18 Dec The 11 Imperatives for Maximizing the Mobile Channel
Are your customers using mobile? Categorically, yes. A recent study from Bain and Company showed that people interact with their phones 13 times an hour. Our mobile devices are integral to how we talk, learn, and increasingly, shop.
Now more than ever, brands need to think about how mobile activity is changing the customer journey or risk missing critical opportunities for engagement. But many are still underplaying or misunderstanding the role mobile plays in customer experience.
Here are 11 of the core imperatives we reference to make sure our sites are fully optimized and sensible across devices, at any point of shopping journey.
- Map out the journey – To make sure everyone in the team has a clear vision of the journey, the first imperative should be to map out the various journeys your customers take, using any useful personas of them you’ve previously created.
- Maximize your “small screen” mentality – When we say “mobile”, what do we think of? A smartphone, but also someone out and about, completing small tasks as they go about their busy day. It is true that apps have nurtured an in-and-out, task-focused user, but that doesn’t mean smartphones aren’t also used for long reads and careful research. That smartphone could equally be at home on a wifi connection, providing a second screen to someone watching TV.
- Clear out the cruft – The small screen, the inconsistent connection, the in-and-out behavior. Such constraints demand an experience that gets to the point and provides clear pathways. However, without the right checks and balance, websites accumulate cruft, such as useless, superfluous or dysfunctional elements in computer software, that leaves users bogged down. Every surplus page is a possible dead end. If you’re heading into a big redesign, this is your chance for a spring clean. Clearing the cruft not only optimizes for mobile constraints, but streamlines for other means of access too.
- Assess must-have components of the mobile experience – FUD (fear, uncertainty, and doubt) is often the deal breakers in a sale, and its influence on a mobile shopper is no less. Audiences still want to know about things like product durability, shipping costs, and independent opinions. Unfortunately, this vital supporting content is often cut or curtailed because “there isn’t enough space” or “mobile users don’t read”. So FUDs may actually be higher for people shopping on a smartphone.
- Respect design limitations – As a rule of thumb, there are three technical constraints that impact the design. Touch input is much less accurate than a mouse, so inputs need to be chunkier (Apple HIG advises 44 x 44 pixel minimum) and well-spaced to accommodate pudgy fingers and thumbs. Glossy screens are easily affected by bright lights, and battery saving modes compound this, so clear typography and higher contrast are needed to aid visibility. Wireless connections are unreliable and relatively slow, so lightweight pages respect the user’s time and their data caps.
- Get coding quickly – Designers who were once comfortable with a fixed 960px layout now must conceive interfaces that accommodate an infinite range of viewports. Even with a focus on the major breakpoints (phone, tablet, and desktop), time spent producing concepts in Photoshop or Sketch increases two to threefold. That’s a big investment in a static medium that can’t demonstrate animations, interactions, browser quirks, or bandwidth. Even more so when you consider the number of PhotoShop Document (PSDs) discarded at the end of a project.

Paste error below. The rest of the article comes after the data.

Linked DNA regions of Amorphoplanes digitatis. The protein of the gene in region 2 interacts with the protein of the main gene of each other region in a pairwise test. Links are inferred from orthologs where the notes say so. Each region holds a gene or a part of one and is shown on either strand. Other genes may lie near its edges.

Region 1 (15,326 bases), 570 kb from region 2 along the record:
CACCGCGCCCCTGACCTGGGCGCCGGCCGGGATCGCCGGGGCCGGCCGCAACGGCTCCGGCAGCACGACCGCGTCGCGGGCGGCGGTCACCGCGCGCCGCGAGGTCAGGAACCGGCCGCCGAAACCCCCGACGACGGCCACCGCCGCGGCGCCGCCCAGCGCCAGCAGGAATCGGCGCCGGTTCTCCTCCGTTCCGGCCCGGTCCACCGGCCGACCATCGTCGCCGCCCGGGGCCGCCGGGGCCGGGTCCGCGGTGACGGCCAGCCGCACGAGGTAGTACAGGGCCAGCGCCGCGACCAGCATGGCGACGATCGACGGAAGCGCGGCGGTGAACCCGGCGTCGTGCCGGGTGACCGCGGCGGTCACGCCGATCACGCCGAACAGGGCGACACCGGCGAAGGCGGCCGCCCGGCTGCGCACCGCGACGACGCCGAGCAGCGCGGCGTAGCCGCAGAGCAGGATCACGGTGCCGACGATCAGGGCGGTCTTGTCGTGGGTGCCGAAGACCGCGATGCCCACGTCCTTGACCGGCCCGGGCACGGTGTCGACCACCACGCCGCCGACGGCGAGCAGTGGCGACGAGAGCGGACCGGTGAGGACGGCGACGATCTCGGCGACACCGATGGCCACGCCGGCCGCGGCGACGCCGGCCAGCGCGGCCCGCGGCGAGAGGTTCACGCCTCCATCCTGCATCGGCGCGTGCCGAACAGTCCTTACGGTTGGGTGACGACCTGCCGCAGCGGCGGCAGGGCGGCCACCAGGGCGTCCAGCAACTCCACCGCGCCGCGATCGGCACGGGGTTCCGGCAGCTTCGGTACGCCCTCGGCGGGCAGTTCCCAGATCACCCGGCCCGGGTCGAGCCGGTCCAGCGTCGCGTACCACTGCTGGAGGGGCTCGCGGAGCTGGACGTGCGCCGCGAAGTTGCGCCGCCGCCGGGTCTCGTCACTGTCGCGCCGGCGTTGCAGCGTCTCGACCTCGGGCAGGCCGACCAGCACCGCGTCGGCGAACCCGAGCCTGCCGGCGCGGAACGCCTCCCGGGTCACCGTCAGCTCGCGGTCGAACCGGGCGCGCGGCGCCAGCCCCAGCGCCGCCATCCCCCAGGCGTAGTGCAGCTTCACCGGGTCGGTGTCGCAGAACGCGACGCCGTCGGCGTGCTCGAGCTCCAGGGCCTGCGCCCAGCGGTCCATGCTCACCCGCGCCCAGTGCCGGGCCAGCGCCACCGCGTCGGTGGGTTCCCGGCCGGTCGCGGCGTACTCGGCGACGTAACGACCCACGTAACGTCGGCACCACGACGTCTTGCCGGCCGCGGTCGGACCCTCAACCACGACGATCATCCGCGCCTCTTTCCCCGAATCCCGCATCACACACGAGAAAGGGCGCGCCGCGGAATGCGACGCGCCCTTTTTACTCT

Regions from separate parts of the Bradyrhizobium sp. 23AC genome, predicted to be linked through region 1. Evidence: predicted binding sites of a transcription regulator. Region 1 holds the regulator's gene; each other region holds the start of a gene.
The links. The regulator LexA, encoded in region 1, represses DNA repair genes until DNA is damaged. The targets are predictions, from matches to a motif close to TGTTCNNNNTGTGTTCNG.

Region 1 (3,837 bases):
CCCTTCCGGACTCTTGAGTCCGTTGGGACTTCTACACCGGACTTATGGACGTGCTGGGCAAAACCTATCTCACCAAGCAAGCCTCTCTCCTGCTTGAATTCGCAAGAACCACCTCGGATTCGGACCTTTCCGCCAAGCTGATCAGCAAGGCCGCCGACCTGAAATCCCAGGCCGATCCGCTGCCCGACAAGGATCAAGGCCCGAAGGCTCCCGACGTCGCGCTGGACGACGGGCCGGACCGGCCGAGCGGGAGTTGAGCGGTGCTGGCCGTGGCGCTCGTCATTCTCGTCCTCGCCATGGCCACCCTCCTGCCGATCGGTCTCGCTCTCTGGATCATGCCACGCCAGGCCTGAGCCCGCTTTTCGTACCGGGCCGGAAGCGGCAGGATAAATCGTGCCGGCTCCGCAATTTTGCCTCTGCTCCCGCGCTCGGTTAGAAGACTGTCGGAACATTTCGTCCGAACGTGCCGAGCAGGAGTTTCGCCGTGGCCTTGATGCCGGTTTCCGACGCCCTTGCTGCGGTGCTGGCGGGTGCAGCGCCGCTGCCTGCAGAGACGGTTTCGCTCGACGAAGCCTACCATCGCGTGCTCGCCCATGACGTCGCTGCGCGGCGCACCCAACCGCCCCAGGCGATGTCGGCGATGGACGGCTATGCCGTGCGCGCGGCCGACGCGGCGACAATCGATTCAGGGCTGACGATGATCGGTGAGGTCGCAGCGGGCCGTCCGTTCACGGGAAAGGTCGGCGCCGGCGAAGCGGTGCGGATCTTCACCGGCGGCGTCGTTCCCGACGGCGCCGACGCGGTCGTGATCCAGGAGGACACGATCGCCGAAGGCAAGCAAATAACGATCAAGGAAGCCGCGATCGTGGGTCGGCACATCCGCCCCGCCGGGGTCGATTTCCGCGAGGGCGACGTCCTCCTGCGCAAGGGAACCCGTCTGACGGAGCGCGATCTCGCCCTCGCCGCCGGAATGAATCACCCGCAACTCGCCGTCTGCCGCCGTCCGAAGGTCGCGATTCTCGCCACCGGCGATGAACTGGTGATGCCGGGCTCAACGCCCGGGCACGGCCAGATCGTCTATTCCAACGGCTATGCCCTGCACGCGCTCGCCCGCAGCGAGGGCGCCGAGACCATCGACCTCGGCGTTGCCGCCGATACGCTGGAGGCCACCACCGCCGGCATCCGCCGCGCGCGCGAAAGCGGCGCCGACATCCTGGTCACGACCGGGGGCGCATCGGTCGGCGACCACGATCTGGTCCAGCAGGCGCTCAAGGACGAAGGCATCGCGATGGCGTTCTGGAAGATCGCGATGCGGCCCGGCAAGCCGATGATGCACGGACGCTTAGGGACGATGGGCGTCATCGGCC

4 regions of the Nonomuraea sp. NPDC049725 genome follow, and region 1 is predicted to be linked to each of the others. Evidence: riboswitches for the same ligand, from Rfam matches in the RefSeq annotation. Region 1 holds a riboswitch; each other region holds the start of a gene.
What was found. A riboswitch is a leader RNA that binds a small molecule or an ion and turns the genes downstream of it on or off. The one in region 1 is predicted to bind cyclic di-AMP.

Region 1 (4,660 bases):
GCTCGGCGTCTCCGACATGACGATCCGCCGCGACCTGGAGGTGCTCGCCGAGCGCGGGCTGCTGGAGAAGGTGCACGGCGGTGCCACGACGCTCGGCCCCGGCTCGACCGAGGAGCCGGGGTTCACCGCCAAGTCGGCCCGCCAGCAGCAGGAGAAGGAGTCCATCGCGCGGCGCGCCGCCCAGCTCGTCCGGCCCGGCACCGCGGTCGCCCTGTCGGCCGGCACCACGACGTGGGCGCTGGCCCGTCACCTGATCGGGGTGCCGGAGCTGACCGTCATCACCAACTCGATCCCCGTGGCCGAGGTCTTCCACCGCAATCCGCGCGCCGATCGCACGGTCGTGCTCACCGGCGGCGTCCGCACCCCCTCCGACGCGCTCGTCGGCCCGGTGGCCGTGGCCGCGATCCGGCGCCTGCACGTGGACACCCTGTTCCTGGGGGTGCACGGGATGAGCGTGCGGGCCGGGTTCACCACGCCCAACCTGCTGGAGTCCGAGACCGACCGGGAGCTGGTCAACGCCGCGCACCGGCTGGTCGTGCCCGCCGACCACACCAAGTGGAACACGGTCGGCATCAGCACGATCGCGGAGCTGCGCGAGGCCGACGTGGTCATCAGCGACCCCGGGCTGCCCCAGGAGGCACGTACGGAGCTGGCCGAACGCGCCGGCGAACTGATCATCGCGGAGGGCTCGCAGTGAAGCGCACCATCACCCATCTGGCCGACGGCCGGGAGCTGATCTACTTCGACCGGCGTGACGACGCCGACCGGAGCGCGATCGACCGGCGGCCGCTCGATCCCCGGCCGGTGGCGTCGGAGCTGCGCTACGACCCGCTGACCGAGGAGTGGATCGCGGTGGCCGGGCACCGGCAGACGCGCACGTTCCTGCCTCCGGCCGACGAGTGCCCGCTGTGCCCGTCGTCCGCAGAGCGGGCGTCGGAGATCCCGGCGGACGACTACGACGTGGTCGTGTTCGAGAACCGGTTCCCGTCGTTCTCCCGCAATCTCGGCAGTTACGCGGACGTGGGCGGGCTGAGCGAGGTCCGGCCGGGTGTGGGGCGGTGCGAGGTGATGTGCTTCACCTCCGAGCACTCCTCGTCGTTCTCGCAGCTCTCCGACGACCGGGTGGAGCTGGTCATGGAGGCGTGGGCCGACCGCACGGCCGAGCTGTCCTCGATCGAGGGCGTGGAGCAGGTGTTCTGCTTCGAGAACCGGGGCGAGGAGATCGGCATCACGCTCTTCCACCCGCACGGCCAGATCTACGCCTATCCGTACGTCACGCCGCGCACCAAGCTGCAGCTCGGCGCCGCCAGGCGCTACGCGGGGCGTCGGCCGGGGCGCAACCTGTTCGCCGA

- Integrate design and front-end – Designers who can write HTML and CSS become invaluable in a code-focused process, but most projects will be operating with separate design and front-end capabilities. Normally, that would mean designers throwing mock-ups ‘over the wall’ to developers and hoping for the best. But a process without those visualizations can no longer rely on such a clean-cut handover.
- Manually tune break points – Front-end frameworks, like Bootstrap and Foundation, provide a toolbox of elements and plugins. They’re ideal for prototyping, but because they’re designed to be useful to many projects, they’re also not optimized for an individual one. You’re typically locked into predefined breakpoints and grid systems that are functional for the broad strokes of the layout.
- Optimize loading times first – Between 2015 and 2016, the average page size has increased 13%. It grew 16% the year before. This upwards trend is not matched by bandwidth improvements, and certainly not addressed by site owners and their developers. So as pages take longer to display, and cost more to transfer, mobile users are voting with their feet and finding a faster alternative.
- Be judicious with effects – Native apps have acclimatized mobile users to interfaces that feature responsive interactions and smooth transitions. The web has been playing catch up, and sites that employ jQuery’s fade and slide effects will fall short of the standard. Transformations, transitions, and animations available through CSS3, while less fine-grained, can take advantage of GPU acceleration.
- Review with real devices – Developer tools in browsers like Chrome and Firefox have come on leaps and bounds, providing simulators and network throttling. However, they can’t truly replicate the physical and environmental conditions of using a real device. This is the best setting to refine the coded designs, particularly with respect to scaling content and touch areas. Establishing a device lab is critical for testing finished sites and will help support refined decisions about their creation.